By Paul Osborne
Paul runs Merchant of Magic’s Twitter account. A former teenage magician, he took a brief 30 years off to pursue drumming and standup comedy. Now back in love with magic, he’s slowly working his way through Royal Road to Card Magic and Bobo‘s Modern Coin Magic.
Firstly, let me say, I’m not some bright young thing with a man bun, smart shoes/no socks, and a degree in marketing and social media. I’m just someone who has used Twitter a lot over the past few years and kept an eye on what works and what doesn’t; looking at which accounts get a lot of followers, and why — and which posts get a lot of retweets.
So I thought I’d put together a few tips to help those magicians — or magic fans — who want to grow a following on social media.
1. You MUST treat Twitter as a SHARING platform.
This is the most important tip. But what do I mean by ‘sharing’? Well, just sitting there sending out a couple of tweets a day about your new magic show is a waste of time. Most people follow a lot of accounts (sometimes thousands). The chances of them seeing your lone tweet in their timeline are nil. I’m not saying don’t send out these tweets, I’m saying you must do lots of other things as well.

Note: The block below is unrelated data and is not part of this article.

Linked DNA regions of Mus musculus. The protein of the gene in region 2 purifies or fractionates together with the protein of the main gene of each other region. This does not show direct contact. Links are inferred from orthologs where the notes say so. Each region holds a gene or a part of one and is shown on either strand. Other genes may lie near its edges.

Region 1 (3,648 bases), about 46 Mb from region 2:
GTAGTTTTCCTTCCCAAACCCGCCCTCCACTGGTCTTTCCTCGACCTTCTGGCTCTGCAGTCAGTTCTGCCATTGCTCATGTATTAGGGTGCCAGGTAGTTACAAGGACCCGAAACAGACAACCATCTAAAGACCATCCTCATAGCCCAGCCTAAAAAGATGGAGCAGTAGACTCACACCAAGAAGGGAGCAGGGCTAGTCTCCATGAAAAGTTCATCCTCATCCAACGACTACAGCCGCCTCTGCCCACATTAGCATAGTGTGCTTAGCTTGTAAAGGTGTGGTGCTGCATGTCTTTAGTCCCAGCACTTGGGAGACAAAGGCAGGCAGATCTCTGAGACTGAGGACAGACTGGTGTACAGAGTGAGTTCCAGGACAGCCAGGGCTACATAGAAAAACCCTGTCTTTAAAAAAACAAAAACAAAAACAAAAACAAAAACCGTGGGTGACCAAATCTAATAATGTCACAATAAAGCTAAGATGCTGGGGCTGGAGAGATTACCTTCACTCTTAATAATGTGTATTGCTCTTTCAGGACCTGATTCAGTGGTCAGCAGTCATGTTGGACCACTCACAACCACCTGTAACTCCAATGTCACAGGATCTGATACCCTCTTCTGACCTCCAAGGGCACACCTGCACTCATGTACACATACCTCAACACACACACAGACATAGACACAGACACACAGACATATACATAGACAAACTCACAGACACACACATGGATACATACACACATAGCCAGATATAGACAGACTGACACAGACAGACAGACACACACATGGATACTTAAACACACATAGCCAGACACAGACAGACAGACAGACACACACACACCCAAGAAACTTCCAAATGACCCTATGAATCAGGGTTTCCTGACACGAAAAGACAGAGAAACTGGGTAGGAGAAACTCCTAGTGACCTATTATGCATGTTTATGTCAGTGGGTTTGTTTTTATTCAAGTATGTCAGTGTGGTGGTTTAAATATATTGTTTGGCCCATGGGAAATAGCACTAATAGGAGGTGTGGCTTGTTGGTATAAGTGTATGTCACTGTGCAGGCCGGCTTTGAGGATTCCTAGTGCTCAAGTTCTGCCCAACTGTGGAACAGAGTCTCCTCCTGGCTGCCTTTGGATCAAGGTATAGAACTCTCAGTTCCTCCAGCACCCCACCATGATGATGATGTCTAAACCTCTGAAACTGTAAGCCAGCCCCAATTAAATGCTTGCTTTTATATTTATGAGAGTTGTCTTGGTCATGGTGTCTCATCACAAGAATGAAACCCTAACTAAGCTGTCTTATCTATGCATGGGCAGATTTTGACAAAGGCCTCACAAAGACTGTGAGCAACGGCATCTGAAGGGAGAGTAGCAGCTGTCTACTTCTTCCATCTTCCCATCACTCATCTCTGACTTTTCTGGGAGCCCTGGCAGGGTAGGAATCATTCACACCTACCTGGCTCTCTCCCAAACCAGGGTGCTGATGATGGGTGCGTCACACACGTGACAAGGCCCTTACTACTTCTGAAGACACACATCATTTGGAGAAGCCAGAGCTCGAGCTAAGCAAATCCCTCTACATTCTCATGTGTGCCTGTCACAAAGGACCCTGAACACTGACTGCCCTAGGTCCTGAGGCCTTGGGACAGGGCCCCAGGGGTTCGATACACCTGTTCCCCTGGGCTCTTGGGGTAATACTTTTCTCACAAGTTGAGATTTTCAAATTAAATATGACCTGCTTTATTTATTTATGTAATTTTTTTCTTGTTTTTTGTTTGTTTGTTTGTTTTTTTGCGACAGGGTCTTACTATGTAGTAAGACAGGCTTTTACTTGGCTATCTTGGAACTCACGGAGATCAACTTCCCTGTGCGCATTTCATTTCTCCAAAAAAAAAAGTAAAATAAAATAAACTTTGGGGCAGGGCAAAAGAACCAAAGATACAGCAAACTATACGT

And this is where the sharing bit comes in. Make a list of other magic accounts that you like — ones that tweet interesting stuff about magic, [John Cox @HoudiniWild tweets daily about Houdini, for instance] and regularly retweet them. What often happens is, after a while, people will also start checking out your account because they know you retweet interesting posts. Go through your list every day to check for new posts from these Twitter users. It gives you a more structured way of using Twitter.
Secondly, if someone mentions you in a post [eg, ‘I saw your magic show last night, it was brilliant!’] don’t just hit the ‘like’ button; retweet it as well. It’s a way of saying thank you to the person who left the comment and it’s also a bit more promotion for you. Sharing the love!